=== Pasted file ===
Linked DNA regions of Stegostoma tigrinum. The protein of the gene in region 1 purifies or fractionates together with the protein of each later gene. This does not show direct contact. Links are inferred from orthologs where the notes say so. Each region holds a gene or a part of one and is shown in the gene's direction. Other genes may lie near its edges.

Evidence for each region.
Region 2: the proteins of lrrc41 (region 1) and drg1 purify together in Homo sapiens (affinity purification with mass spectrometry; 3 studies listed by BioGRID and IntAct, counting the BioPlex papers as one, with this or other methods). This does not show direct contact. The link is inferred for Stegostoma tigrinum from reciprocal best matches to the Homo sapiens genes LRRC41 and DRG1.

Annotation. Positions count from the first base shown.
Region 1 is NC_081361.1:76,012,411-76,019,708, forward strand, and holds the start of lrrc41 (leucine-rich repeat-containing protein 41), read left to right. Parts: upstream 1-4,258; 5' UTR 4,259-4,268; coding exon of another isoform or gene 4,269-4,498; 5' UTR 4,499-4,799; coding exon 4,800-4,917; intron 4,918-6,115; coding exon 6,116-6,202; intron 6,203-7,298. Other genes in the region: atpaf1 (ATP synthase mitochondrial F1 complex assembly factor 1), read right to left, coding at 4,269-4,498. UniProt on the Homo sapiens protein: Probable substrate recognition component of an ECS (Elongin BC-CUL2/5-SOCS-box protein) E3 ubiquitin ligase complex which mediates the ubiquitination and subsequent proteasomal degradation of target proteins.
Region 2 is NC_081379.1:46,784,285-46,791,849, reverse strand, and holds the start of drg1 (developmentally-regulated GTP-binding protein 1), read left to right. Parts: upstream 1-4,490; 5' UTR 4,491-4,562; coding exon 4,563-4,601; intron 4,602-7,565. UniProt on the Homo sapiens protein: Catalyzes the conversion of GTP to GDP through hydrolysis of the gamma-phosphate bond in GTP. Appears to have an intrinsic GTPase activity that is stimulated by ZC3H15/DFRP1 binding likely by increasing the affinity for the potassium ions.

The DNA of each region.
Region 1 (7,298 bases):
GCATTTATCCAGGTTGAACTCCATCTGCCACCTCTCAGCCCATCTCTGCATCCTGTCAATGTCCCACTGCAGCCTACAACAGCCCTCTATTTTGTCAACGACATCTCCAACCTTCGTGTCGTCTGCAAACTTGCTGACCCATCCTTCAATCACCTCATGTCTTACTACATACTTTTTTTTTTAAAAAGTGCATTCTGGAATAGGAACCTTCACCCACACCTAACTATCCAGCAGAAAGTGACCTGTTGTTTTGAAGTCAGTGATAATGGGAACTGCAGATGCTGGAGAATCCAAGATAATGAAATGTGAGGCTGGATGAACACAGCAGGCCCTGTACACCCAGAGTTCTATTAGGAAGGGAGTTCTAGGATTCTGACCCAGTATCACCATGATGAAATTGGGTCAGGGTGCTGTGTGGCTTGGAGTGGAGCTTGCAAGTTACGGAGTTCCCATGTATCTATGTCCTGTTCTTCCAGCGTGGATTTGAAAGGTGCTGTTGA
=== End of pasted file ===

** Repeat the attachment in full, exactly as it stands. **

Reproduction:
Linked DNA regions of Stegostoma tigrinum. The protein of the gene in region 1 purifies or fractionates together with the protein of each later gene. This does not show direct contact. Links are inferred from orthologs where the notes say so. Each region holds a gene or a part of one and is shown in the gene's direction. Other genes may lie near its edges.

Evidence for each region.
Region 2: the proteins of lrrc41 (region 1) and drg1 purify together in Homo sapiens (affinity purification with mass spectrometry; 3 studies listed by BioGRID and IntAct, counting the BioPlex papers as one, with this or other methods). This does not show direct contact. The link is inferred for Stegostoma tigrinum from reciprocal best matches to the Homo sapiens genes LRRC41 and DRG1.

Annotation. Positions count from the first base shown.
Region 1 is NC_081361.1:76,012,411-76,019,708, forward strand, and holds the start of lrrc41 (leucine-rich repeat-containing protein 41), read left to right. Parts: upstream 1-4,258; 5' UTR 4,259-4,268; coding exon of another isoform or gene 4,269-4,498; 5' UTR 4,499-4,799; coding exon 4,800-4,917; intron 4,918-6,115; coding exon 6,116-6,202; intron 6,203-7,298. Other genes in the region: atpaf1 (ATP synthase mitochondrial F1 complex assembly factor 1), read right to left, coding at 4,269-4,498. UniProt on the Homo sapiens protein: Probable substrate recognition component of an ECS (Elongin BC-CUL2/5-SOCS-box protein) E3 ubiquitin ligase complex which mediates the ubiquitination and subsequent proteasomal degradation of target proteins.
Region 2 is NC_081379.1:46,784,285-46,791,849, reverse strand, and holds the start of drg1 (developmentally-regulated GTP-binding protein 1), read left to right. Parts: upstream 1-4,490; 5' UTR 4,491-4,562; coding exon 4,563-4,601; intron 4,602-7,565. UniProt on the Homo sapiens protein: Catalyzes the conversion of GTP to GDP through hydrolysis of the gamma-phosphate bond in GTP. Appears to have an intrinsic GTPase activity that is stimulated by ZC3H15/DFRP1 binding likely by increasing the affinity for the potassium ions.

The DNA of each region.
Region 1 (7,298 bases):
GCATTTATCCAGGTTGAACTCCATCTGCCACCTCTCAGCCCATCTCTGCATCCTGTCAATGTCCCACTGCAGCCTACAACAGCCCTCTATTTTGTCAACGACATCTCCAACCTTCGTGTCGTCTGCAAACTTGCTGACCCATCCTTCAATCACCTCATGTCTTACTACATACTTTTTTTTTTAAAAAGTGCATTCTGGAATAGGAACCTTCACCCACACCTAACTATCCAGCAGAAAGTGACCTGTTGTTTTGAAGTCAGTGATAATGGGAACTGCAGATGCTGGAGAATCCAAGATAATGAAATGTGAGGCTGGATGAACACAGCAGGCCCTGTACACCCAGAGTTCTATTAGGAAGGGAGTTCTAGGATTCTGACCCAGTATCACCATGATGAAATTGGGTCAGGGTGCTGTGTGGCTTGGAGTGGAGCTTGCAAGTTACGGAGTTCCCATGTATCTATGTCCTGTTCTTCCAGCGTGGATTTGAAAGGTGCTGTTGA